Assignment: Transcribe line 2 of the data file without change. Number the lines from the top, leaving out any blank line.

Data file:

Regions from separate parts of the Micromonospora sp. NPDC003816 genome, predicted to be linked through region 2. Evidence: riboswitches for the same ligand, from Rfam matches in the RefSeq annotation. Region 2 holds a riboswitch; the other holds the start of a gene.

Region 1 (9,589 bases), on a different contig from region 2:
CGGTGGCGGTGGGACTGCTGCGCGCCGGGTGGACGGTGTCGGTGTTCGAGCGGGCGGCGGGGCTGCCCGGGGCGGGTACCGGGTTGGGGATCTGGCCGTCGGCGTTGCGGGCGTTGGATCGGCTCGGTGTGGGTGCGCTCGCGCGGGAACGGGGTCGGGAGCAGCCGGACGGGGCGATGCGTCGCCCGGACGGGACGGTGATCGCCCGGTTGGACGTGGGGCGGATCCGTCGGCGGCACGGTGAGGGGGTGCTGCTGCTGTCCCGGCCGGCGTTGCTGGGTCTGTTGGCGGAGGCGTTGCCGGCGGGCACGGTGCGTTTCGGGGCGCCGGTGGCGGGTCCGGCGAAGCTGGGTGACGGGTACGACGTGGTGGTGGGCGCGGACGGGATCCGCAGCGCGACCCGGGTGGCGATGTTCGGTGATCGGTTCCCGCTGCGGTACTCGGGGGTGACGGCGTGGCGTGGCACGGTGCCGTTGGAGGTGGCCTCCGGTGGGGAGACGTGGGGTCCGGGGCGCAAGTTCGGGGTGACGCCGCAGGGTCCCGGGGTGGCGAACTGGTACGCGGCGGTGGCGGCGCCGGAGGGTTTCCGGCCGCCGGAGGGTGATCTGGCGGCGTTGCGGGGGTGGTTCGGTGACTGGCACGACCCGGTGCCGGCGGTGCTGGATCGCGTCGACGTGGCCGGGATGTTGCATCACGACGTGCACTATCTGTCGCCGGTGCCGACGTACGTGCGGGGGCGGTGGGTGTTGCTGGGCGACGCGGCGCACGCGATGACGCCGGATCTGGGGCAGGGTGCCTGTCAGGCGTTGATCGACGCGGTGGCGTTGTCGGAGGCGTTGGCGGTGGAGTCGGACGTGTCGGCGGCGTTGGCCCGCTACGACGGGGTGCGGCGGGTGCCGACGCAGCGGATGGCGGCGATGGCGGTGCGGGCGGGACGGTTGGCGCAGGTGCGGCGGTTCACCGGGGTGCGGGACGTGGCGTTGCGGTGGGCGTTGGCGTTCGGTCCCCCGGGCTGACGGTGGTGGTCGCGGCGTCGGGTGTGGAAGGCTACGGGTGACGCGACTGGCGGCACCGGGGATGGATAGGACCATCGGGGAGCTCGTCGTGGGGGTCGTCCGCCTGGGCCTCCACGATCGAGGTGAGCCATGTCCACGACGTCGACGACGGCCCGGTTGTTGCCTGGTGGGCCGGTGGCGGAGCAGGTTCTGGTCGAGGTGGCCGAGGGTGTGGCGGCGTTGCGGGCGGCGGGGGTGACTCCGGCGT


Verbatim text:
Region 1 (9,589 bases), on a different contig from region 2: